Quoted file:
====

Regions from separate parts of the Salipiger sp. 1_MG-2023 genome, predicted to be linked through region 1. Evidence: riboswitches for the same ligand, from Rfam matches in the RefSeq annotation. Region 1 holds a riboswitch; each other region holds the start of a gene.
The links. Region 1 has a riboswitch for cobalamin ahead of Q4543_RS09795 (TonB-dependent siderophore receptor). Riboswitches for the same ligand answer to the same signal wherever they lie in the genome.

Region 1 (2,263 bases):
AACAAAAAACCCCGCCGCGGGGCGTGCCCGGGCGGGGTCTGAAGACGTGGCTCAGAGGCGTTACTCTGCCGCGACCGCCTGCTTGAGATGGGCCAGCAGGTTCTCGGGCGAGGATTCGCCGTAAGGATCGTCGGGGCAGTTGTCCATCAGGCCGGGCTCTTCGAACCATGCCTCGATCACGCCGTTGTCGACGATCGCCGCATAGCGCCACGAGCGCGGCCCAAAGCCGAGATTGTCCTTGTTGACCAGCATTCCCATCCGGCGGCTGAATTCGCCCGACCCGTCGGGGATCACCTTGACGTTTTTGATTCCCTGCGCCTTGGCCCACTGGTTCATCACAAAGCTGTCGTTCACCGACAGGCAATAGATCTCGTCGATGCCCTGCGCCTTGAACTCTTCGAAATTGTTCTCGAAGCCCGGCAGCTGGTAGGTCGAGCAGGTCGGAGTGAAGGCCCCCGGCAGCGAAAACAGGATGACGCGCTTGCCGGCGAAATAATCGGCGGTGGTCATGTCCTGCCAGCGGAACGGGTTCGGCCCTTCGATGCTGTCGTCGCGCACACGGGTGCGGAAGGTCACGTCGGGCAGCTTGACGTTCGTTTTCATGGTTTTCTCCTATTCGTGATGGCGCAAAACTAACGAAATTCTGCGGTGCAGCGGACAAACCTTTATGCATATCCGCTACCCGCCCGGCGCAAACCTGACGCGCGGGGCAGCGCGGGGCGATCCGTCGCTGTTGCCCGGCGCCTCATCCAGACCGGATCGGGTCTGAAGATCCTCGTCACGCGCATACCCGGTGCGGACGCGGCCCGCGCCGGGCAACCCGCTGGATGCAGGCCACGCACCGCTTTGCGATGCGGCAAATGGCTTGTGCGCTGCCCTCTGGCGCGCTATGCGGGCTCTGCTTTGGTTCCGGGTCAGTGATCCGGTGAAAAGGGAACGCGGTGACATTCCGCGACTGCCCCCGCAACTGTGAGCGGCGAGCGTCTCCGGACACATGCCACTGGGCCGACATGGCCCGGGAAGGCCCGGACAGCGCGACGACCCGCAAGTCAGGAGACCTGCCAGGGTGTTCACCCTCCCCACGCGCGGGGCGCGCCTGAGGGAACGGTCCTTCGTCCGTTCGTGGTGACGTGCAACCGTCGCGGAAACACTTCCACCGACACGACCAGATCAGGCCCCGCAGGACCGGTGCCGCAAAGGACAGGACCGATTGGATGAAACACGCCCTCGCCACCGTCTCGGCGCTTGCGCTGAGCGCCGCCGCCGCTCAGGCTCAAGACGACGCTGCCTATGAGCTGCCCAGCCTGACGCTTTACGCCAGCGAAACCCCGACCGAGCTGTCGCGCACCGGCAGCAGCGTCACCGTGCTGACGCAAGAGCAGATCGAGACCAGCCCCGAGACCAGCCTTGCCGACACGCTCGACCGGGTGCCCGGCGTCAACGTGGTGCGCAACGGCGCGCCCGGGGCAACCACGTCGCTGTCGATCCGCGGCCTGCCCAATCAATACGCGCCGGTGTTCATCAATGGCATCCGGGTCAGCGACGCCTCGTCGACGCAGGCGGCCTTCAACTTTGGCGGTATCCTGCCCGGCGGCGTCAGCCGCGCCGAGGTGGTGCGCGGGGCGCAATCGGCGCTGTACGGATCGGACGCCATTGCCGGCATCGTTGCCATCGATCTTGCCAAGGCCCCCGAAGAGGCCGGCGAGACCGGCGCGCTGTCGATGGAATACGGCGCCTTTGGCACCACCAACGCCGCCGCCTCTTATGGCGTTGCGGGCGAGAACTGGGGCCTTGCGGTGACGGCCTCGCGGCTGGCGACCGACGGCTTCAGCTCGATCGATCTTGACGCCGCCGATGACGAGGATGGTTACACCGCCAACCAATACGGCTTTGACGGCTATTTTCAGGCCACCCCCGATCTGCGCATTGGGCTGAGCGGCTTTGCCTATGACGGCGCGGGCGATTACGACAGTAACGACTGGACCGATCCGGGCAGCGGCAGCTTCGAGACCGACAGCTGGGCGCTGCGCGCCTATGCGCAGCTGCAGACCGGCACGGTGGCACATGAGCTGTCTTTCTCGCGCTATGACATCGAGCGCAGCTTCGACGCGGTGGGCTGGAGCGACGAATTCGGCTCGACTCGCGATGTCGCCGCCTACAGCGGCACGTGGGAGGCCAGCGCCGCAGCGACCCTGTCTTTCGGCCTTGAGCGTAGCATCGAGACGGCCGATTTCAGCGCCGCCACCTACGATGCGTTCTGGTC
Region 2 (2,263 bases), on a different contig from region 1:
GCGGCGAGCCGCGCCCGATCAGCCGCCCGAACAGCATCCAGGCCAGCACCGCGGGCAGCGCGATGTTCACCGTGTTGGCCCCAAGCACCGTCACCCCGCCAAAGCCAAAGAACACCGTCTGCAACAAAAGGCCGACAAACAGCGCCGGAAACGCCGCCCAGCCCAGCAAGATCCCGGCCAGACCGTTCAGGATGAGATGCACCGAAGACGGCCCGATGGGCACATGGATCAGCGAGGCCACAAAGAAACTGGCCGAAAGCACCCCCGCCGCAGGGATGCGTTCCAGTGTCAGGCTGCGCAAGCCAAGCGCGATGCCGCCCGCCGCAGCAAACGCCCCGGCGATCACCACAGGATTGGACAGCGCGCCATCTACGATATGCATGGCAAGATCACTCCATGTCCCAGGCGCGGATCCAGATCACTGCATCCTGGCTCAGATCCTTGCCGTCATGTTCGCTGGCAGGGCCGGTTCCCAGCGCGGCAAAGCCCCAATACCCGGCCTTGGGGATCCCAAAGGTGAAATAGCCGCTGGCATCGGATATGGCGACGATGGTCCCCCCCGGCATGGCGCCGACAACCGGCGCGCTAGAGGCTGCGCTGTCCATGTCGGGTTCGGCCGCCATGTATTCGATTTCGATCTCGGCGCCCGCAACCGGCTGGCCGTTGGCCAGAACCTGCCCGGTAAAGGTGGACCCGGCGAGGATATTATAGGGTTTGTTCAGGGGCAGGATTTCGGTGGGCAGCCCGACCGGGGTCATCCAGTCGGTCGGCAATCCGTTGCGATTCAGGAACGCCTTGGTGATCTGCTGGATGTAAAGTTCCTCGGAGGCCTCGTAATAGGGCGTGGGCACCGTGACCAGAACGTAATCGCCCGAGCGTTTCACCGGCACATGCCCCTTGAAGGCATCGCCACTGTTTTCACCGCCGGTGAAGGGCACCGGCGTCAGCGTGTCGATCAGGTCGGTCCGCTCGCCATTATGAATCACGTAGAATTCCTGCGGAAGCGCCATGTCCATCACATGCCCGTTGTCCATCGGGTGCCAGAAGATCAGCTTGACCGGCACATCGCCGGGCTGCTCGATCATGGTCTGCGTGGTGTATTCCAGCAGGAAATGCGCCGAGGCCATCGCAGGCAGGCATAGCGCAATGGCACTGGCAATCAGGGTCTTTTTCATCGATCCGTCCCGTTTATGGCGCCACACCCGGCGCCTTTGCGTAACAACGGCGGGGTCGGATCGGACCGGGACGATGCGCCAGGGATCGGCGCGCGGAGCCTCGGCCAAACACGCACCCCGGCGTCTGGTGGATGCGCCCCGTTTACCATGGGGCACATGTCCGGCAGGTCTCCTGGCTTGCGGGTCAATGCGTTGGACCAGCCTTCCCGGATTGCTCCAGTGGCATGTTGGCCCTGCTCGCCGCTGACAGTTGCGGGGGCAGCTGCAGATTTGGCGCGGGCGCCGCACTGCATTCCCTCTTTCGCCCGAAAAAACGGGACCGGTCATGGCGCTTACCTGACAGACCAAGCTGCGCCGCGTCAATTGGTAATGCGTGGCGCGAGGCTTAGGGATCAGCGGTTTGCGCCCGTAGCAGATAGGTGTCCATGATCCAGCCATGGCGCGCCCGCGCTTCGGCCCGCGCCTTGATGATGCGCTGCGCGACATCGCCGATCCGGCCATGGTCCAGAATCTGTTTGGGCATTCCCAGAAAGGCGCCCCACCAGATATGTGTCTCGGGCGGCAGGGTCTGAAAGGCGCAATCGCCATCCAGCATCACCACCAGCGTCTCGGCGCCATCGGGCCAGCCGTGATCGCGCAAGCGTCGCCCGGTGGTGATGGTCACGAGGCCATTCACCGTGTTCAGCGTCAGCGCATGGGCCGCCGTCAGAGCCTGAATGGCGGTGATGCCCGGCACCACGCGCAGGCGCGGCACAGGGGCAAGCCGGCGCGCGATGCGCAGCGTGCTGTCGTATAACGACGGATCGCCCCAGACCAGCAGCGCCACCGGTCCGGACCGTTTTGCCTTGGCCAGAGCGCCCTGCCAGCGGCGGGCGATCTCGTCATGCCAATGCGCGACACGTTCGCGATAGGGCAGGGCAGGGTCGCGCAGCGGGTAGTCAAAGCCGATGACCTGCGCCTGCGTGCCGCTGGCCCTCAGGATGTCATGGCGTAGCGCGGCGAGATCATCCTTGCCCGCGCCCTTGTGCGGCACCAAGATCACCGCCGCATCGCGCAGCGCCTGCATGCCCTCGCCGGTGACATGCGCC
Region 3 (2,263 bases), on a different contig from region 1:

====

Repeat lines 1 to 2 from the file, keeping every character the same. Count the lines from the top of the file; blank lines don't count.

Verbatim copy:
Regions from separate parts of the Salipiger sp. 1_MG-2023 genome, predicted to be linked through region 1. Evidence: riboswitches for the same ligand, from Rfam matches in the RefSeq annotation. Region 1 holds a riboswitch; each other region holds the start of a gene.
The links. Region 1 has a riboswitch for cobalamin ahead of Q4543_RS09795 (TonB-dependent siderophore receptor). Riboswitches for the same ligand answer to the same signal wherever they lie in the genome.